Data-driven publisher No More Robots (@nomorerobotshq) has released a new report showing that on indie games on Steam are earning less than half of what they did in 2018.
No More Robots prefaces their report (which you can read in full here) with the acknowledgement that these numbers are estimates and should be treated as such.
Analyzing Steam data for game sales between July 5 and August 9, 2019, No More Robots compared that data with 2018 numbers.
They cleaned up the section of games they were looking at in 2019 to exclude AAA as well as the extreme ends of the indie spectrum (the bottom and top 5%) and were looking at about 170 games.
Their comparison found that the median copies sold on Steam in 2019 is 1,500 per game (with 3,000 copies being the mean) and the median earnings is $16,000 per game (with $46,000 being the mean). Compared to 2018 copies sold are down 70% in 2019 and game earnings are down 47%.
Interestingly, games priced lower than $21 USD are selling about 2,500 to 4,000 less copies than games priced $21 USD and up in their first year of sale.
No More Robots notes that the key takeaways from their report are as follows:
- The average, at least semi-marketed game on Steam currently makes roughly $16,000 revenue (across 1,500 units) in its first year on sale,
- Games released in 2019, are making around half as much money as games released in 2018,
- Developers are pricing their games too low – higher prices are, on average, resulting in better sales, and much better revenues.
What does it all mean?
No More Robots says it’s hard to figure out exactly why this is happen from a player behaviour standpoint.
It could be the rise of free-to-play PC games like Apex Legends and Fortnite increasingly taking up more of player’s time so they spend less on new games. Or it could be the sharp month over month increase in shovelware on Steam that pushes users away to more curated storefronts like the Epic Games Store or subscription services like Xbox’s new PC Game Pass or Humble Monthly.
The Epic Games Store is definitely a wild card in this situation, giving out free high-quality indie games every week. Whether this actually has an effect on Steam users decision to buy more games on Steam is uncertain.
From a developer standpoint the takeaways are more clear. Price your games higher, around the $15 – 20 USD range and don’t count on Steam to be as viable an avenue for indie game sales as it has been in the past.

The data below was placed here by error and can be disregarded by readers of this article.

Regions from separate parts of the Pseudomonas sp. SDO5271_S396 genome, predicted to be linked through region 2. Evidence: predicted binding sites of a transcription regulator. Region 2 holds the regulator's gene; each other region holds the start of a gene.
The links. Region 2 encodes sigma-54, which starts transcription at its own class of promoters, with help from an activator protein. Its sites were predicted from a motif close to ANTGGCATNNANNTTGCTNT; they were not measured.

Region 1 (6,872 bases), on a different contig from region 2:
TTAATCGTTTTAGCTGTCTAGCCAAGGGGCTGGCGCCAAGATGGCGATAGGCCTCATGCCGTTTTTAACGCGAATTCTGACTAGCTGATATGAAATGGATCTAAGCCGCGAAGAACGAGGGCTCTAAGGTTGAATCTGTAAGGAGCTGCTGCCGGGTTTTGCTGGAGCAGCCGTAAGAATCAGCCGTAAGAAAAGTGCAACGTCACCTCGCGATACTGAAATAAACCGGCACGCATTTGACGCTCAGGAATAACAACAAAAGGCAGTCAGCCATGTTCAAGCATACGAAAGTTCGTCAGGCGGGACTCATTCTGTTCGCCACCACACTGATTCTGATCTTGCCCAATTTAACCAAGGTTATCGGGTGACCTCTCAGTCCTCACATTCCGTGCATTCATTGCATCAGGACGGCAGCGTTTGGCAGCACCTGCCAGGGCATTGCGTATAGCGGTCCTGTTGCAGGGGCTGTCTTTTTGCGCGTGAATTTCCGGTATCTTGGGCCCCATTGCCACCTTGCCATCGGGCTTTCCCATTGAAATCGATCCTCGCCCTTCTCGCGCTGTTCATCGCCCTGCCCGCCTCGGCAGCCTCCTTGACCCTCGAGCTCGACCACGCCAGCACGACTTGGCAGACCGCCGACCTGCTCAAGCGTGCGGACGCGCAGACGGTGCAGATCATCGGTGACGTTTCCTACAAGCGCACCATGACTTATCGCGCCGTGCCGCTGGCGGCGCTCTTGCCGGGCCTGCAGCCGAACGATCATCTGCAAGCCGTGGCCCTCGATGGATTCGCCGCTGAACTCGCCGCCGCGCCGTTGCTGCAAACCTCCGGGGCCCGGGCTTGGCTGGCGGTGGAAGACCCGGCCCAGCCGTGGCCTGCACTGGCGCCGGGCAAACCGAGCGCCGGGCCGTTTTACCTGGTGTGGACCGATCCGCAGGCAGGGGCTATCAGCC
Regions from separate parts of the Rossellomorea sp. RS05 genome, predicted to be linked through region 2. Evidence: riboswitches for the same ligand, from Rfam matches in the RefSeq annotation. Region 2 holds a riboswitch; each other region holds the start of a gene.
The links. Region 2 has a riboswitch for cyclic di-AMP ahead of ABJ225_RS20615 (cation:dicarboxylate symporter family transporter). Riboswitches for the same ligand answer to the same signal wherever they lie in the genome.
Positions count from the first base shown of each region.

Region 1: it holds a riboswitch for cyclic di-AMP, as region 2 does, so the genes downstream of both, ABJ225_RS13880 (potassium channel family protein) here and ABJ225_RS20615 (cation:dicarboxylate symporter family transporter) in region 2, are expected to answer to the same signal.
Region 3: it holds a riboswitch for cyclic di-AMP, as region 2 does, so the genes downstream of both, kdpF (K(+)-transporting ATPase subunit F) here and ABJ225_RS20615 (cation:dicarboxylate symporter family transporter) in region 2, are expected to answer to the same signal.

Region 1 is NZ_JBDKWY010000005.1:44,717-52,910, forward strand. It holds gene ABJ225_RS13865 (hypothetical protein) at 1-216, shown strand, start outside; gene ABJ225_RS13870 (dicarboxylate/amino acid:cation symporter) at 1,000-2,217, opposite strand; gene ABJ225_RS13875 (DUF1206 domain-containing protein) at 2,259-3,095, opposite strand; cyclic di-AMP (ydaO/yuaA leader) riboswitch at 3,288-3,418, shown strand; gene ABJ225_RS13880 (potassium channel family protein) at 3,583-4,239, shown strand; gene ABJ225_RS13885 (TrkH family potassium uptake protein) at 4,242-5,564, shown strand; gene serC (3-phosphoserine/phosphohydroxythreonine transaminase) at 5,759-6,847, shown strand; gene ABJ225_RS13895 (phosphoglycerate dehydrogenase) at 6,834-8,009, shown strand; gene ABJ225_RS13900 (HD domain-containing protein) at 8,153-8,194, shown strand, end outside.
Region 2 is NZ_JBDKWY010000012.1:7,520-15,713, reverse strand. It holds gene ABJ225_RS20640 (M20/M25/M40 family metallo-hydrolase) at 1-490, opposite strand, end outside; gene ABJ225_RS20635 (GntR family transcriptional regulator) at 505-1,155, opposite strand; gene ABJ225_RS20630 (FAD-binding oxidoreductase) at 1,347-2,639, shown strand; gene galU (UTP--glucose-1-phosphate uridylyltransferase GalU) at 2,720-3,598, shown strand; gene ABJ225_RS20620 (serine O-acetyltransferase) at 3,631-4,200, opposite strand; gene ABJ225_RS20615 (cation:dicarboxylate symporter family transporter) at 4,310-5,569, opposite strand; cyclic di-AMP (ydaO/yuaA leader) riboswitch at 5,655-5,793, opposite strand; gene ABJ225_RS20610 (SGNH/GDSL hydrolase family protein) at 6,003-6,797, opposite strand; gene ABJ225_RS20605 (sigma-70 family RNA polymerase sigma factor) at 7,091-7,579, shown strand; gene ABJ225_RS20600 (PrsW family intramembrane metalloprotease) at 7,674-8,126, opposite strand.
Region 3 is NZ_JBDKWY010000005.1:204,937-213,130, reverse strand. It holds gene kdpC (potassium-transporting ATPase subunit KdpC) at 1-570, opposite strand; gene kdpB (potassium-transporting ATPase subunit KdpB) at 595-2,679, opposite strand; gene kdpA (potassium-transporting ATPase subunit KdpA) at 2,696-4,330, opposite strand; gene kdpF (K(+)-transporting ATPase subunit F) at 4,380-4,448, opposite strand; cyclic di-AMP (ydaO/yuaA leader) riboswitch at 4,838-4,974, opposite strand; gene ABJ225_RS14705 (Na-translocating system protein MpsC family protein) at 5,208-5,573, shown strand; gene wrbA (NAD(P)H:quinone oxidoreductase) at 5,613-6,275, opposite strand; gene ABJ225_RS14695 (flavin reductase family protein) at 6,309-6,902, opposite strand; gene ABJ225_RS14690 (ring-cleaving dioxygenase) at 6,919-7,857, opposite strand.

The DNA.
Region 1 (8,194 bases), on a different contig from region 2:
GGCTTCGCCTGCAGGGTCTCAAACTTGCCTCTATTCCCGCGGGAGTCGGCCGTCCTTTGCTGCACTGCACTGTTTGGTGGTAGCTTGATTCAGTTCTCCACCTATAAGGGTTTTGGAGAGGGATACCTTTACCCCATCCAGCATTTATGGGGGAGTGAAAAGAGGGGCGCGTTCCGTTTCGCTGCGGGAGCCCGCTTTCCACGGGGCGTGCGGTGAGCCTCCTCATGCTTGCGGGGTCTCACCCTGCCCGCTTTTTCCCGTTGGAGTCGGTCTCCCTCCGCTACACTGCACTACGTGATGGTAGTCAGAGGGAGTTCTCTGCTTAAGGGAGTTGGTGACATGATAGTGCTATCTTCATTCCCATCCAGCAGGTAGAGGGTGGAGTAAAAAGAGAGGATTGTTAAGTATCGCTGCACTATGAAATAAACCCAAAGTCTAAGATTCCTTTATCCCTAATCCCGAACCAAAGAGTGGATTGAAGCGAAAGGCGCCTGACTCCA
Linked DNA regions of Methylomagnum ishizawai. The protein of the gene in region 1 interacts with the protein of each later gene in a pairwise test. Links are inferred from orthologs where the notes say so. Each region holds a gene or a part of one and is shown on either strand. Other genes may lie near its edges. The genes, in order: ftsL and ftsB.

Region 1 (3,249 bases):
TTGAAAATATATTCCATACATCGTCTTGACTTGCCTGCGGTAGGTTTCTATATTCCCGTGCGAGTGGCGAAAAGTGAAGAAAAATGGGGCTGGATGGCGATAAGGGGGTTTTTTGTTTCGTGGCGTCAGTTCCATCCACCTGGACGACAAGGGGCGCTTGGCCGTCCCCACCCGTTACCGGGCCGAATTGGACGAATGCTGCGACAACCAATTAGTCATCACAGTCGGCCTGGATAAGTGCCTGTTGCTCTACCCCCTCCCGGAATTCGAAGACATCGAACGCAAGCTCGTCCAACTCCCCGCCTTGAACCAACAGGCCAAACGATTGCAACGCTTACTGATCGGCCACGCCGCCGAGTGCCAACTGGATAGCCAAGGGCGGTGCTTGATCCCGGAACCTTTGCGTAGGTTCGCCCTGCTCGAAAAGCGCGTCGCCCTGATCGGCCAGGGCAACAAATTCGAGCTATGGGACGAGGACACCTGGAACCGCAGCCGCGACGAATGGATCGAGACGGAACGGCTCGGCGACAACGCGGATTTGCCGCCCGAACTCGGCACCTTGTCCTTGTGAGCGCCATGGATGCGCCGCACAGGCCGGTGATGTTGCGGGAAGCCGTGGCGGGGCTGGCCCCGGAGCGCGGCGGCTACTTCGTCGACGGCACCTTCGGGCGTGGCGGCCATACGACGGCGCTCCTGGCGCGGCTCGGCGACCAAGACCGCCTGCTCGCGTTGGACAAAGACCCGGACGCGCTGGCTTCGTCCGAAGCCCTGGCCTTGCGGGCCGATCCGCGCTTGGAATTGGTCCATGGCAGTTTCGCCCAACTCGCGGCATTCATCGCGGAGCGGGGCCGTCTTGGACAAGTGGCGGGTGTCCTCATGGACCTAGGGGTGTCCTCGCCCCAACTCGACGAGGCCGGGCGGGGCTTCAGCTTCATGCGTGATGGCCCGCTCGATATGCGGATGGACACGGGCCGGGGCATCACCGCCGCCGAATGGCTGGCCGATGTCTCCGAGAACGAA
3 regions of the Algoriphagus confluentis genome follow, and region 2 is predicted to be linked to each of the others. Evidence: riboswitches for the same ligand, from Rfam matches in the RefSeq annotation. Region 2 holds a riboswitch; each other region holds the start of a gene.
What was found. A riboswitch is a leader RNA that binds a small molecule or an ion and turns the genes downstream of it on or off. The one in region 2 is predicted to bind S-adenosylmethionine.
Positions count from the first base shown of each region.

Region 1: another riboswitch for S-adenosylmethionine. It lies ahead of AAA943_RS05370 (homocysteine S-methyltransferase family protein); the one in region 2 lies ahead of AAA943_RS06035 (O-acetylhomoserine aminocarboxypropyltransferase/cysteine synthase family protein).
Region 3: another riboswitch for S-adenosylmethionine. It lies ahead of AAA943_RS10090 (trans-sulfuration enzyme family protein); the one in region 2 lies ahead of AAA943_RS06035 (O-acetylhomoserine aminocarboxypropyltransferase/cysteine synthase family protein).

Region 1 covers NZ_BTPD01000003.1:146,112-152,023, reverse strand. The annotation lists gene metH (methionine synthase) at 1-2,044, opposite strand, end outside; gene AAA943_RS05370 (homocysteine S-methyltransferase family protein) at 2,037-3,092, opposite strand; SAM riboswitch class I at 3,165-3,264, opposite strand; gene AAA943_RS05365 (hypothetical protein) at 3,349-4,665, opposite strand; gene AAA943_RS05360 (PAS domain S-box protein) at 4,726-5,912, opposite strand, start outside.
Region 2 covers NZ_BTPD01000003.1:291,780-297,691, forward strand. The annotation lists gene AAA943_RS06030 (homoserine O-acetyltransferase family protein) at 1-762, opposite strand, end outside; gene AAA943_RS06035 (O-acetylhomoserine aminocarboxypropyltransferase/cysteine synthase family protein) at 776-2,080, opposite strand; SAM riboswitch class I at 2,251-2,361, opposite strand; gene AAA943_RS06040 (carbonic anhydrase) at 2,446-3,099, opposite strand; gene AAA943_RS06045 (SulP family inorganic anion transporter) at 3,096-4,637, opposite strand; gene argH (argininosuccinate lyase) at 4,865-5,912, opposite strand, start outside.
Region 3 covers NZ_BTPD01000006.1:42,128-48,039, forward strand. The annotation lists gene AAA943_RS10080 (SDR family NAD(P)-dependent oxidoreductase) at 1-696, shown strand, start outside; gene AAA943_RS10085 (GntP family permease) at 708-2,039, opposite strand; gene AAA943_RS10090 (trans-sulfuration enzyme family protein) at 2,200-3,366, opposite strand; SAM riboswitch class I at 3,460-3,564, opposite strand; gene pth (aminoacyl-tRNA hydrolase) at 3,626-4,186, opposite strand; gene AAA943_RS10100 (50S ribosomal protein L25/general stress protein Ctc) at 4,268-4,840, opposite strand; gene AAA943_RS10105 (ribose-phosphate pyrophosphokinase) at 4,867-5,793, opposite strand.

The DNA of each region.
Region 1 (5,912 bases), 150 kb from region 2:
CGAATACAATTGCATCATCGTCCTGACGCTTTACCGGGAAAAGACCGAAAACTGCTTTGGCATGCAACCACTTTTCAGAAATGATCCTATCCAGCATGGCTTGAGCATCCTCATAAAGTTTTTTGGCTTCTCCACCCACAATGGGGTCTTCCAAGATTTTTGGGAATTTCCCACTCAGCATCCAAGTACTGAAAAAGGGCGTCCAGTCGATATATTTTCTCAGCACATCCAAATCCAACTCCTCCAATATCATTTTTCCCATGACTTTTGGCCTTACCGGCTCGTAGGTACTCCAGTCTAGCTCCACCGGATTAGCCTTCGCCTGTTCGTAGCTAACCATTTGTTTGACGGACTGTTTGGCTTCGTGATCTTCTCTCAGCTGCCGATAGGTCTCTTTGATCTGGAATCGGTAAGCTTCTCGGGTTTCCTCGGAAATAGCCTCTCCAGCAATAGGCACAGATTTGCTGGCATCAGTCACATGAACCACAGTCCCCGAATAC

Which leads me to the hot button issue of PC gaming in 2019.
That Sweet, Sweet Epic Deal
Say what you will about the Epic as a company (and believe me I have, those union-busting, worker abusing fucks), but their deal for indie developers to essentially pay them enough to break even is incredibly appealing, especially in light of Steam’s declining viability.
So many high-profile indies have made the jump, from Ooblets to John Wick Hex to Untitled Goose Game. Fan outrage isn’t nearly as important a consideration as being able to eat, and indie developers have been vocal about how this deal is so vital to their livelihoods.
Most recently Super Meatboy Forever co-creator Tommy Refenes called the Epic deal “a total no-brainer” in a recent interview with Destructoid.
“After I got the numbers, the level of fear of not launching on Steam for PC was immediately alleviated,” said Refenes. He went on to explain how that guaranteed earnings makes the decision so easy for so many developers. “I don’t know who wouldn’t take that deal.”
I think No More Robots director (and report co-author) Mike Rose said it best:
One final note:— Mike Rose (@RaveofRavendale) September 10, 2019
If you see a developer taking an Epic Exclusive deal, leave them the *fuck* alone.
Look at the sales numbers above, then genuinely tell me you wouldn’t take a deal over running this gauntlet. Taking an Epic deal secures your future, so get off your high horses!
Big Questions Remain
With Steam’s declining support for indie developers (and Epic’s increasing appeal) it will be fascinating to see what these storefronts will look like in a year. Will Steam become the AAA PC marketplace where Cyberpunk 2077 and the likes continue to get the VIP treatment from Valve while indies flock to Epic to earn a living doing what they love?
Will Epic abandon their indie-supporting initiatives as soon as they have a large enough user base to compete with Valve?
But who knows! Maybe this trend will be the wake up Valve needs to reassess how they treat indie developers. I doubt it, but that’d be cool.
Maybe Epic will stick to it’s indie funding exclusivity model in the long run. PlayStation and Xbox fund whole studios to make exclusives, after all. It’s not out of the realm of possibility.
Thanks for reading! What do you think about the declining viability of Steam for indies? I’d love to know what you think in the comments.
Also it’s quite possible I messed up some numbers here, I did reread the report several times and tried to present the findings as accurately as possible but math has never been my strongsuit. If so, let me know in the comments!